Editor’s Note – This essay was subsequently published as: Dillon, R.T., Jr. (2019d) Malacoterrorist Watch List! Pp 131 - 135 in The Freshwater Gastropods of North America Volume 4, Essays on Ecology and Biogeography. FWGNA Press, Charleston.
I will open this essay with a confession, of sorts. On the afternoon of 6Mar11 I, Dr. Robert T. Dillon Jr., did in fact collect a small sample of freshwater gastropods from a filthy stream in the little town of Ojojona, south of Tegucigalpa. I recorded Stenophysa marmorata (5), Biomphalaria obstructa, and Uncancylus concentricus, not being terribly sure about those last two identifications. That's a disposable diaper floating about 2-3 feet in front of my right hand down there [click for panorama].
Strangely, none of the citizens of Ojojona seemed to show the slightest interest in what I was doing, squatting down in their little creek like that, even though a steady stream of pedestrians passed by on the bridge above me. In fact, one older gentleman came down the bank, unzipped, and pissed in the creek right behind me, without offering so much as a word of greeting.
Now I am quite familiar with certain regulations promulgated by US Customs and Border Protection regarding snails. Question 11c on the blue Customs Declaration Form which all arriving travelers must complete specifically inquires whether "I am (we are) bringing disease agents, cell cultures, or snails" into the United States. My answer last month was NO. By the date of my flight home, the sample I took from that little stream in the hills above Tegucigalpa had long been preserved in denatured ethanol and stowed in a white plastic bottle, deep in my day pack, in my checked luggage. That sample was no longer "snails." It had become "specimens for scientific research." That's my story, and I'm sticking to it. [Click the image below to see the full front of the form.]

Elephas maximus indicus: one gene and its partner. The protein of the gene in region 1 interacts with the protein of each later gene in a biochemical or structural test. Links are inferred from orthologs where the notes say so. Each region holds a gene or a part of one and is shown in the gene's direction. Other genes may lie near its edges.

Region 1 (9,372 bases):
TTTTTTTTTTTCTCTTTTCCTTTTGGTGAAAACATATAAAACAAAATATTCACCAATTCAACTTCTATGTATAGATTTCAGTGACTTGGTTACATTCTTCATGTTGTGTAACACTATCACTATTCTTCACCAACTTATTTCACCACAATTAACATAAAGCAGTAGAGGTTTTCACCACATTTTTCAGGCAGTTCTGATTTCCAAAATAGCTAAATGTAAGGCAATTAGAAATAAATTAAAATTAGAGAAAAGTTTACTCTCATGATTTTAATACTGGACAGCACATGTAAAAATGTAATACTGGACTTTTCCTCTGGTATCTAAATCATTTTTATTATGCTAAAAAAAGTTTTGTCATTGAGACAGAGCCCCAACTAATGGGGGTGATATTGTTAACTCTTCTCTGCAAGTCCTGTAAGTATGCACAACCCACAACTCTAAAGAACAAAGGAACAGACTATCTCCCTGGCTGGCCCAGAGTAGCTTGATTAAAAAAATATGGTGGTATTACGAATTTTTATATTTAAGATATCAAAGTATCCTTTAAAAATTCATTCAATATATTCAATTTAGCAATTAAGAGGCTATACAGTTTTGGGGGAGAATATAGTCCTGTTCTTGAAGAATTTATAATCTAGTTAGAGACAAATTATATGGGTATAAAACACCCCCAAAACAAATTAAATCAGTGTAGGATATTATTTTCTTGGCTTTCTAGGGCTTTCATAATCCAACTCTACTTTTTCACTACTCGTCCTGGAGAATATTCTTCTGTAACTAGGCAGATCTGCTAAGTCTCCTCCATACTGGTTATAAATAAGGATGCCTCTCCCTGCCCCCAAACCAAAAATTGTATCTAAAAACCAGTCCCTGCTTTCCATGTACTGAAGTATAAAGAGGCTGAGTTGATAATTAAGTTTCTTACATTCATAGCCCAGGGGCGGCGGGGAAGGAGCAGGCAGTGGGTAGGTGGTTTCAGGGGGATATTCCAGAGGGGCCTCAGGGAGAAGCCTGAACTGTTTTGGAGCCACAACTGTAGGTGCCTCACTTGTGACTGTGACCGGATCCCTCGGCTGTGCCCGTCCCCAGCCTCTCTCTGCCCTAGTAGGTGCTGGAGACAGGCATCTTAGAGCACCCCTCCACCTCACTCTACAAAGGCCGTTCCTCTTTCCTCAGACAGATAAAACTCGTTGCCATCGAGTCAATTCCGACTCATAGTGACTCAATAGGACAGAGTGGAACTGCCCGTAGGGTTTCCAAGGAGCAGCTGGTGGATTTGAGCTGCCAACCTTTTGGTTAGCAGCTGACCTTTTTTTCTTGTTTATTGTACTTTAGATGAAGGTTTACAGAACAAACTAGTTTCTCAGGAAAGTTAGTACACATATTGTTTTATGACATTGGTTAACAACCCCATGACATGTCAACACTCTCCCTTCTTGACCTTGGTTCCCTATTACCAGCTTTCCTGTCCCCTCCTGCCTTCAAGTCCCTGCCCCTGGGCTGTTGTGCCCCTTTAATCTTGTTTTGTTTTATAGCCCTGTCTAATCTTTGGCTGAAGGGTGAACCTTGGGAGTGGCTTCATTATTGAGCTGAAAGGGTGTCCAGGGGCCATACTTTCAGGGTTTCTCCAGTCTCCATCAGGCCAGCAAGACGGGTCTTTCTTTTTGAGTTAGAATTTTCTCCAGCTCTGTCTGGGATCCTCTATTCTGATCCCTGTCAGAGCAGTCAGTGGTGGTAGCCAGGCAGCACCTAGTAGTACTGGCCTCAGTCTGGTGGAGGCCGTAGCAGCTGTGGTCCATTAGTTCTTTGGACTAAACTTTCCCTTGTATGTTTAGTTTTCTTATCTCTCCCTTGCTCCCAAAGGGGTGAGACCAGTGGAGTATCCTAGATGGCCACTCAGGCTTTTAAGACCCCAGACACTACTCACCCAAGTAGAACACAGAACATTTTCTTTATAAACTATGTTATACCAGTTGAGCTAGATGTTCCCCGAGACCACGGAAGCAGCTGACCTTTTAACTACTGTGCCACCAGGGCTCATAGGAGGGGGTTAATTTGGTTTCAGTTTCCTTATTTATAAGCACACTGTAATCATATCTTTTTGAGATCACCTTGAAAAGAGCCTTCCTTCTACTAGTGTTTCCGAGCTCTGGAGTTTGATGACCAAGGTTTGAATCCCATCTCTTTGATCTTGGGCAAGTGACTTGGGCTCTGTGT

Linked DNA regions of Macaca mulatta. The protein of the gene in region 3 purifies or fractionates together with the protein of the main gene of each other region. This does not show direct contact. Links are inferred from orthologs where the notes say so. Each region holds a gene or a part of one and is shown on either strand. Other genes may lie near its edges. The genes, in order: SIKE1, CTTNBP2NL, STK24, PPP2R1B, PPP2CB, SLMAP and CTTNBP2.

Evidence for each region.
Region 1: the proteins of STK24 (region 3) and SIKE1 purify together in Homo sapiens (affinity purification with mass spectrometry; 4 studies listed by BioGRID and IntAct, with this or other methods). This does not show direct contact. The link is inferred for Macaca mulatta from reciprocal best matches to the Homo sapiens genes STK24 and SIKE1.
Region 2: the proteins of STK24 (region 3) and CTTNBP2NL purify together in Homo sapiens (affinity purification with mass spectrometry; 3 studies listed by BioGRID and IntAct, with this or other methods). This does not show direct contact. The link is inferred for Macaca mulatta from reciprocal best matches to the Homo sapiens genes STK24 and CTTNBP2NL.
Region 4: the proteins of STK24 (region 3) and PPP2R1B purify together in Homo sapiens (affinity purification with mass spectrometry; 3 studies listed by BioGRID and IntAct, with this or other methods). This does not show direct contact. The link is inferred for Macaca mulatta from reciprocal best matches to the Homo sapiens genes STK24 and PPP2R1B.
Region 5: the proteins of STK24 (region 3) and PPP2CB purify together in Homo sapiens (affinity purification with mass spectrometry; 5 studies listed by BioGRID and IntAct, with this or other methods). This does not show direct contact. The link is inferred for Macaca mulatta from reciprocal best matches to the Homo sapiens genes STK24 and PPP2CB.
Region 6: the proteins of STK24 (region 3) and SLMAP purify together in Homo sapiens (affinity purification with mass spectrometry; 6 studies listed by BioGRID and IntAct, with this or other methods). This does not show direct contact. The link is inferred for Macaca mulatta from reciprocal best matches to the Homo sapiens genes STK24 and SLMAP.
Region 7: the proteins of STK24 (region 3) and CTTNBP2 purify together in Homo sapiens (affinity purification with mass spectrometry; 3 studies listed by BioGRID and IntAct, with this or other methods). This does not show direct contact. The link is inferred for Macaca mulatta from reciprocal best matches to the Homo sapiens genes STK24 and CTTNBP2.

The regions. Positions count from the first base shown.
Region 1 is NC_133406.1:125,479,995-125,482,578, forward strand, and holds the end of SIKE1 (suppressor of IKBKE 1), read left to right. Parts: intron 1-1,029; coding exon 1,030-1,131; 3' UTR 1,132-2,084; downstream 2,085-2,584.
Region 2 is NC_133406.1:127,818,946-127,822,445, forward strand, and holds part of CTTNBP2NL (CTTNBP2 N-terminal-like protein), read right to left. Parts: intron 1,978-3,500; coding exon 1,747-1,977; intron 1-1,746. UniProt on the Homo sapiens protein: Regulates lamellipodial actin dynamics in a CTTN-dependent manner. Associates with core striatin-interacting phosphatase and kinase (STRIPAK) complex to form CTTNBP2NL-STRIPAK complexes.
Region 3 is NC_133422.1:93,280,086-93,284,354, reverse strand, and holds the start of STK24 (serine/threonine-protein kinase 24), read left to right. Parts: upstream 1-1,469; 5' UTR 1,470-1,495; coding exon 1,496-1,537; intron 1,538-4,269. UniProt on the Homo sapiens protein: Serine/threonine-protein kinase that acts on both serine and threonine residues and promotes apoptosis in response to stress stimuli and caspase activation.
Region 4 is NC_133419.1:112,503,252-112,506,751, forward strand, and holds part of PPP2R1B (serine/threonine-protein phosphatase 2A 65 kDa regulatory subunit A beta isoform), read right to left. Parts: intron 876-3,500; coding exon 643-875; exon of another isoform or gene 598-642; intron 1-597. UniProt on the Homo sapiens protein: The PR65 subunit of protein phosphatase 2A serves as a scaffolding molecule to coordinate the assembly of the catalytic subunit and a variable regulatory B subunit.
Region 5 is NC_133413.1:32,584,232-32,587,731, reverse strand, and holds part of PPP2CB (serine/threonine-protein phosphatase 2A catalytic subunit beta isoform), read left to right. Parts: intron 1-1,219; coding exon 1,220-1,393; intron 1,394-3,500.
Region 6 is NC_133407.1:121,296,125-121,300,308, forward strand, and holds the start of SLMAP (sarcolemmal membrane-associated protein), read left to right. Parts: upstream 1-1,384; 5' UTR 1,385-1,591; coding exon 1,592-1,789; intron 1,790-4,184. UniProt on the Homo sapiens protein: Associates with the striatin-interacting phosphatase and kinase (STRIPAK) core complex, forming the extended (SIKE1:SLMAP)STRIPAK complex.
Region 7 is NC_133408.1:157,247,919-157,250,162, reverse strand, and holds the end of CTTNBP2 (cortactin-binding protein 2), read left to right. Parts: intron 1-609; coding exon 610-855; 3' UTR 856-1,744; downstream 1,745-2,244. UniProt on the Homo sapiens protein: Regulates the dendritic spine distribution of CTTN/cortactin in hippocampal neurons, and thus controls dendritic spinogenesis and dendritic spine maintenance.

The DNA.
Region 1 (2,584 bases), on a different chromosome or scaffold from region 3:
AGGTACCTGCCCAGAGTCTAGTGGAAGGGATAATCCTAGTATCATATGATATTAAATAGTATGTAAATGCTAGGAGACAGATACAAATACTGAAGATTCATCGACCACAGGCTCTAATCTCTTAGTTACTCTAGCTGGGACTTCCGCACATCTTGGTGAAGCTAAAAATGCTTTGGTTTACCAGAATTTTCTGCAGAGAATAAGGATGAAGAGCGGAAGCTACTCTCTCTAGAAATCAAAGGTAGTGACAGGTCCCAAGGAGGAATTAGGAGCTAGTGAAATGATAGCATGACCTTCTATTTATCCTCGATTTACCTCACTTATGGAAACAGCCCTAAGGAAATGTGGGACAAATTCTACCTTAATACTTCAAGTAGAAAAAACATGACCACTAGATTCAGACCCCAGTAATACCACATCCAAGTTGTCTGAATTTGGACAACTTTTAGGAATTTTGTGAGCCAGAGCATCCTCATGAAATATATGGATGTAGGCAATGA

Did I look guilty, approaching the Immigration desk in Atlanta? I handed the officer my passport, with blue customs declaration inside. He asked me just one or two very harmless questions, including my occupation, stamped my passport, and welcomed me home to the USA.
Did I transmit some sort of telltale body language as I waited to pick up my checked baggage? Did I glance around furtively as I rolled my luggage back through the corridor to where the US Customs Officer was sitting calmly on his stool, retrieving declaration forms? How did he know my name?
As I approached the Customs Officer he rose and asked if I were "Mr Dillon, the college professor from Charleston?" Yes, I admitted that I was. He then asked me pointedly, "Are you bringing any snails with you this afternoon?"
No, I replied, I was not. My Customs Declaration clearly stated that I was not. I had made no mention of snails to anybody, official or otherwise, not even a whisper. Yet somehow, I had been profiled as a Malacoterrorist!
The officer placed my passport and customs declaration in a clear vinyl pouch and instructed me to roll my luggage through the doors to my right, reporting to the third desk on the left. There to greet me was a stern and stubby woman of Hispanic descent, who asked me to open all my bags and began to inspect them thoroughly, all the while asking, "Do you have any snails? Do you understand that you must have a permit to import snails? Do you understand that any and all snails you might be carrying must be declared?"
Eventually she dumped all the stuff out of my day pack, and briefly held the white plastic bottle in which my specimens for scientific research were preserved. But she didn't think to open the top and look inside. "Are you certain that you are not carrying any snails?" she inquired again. And again I insisted that no snails were in my possession. That's my story, and I'm sticking to it.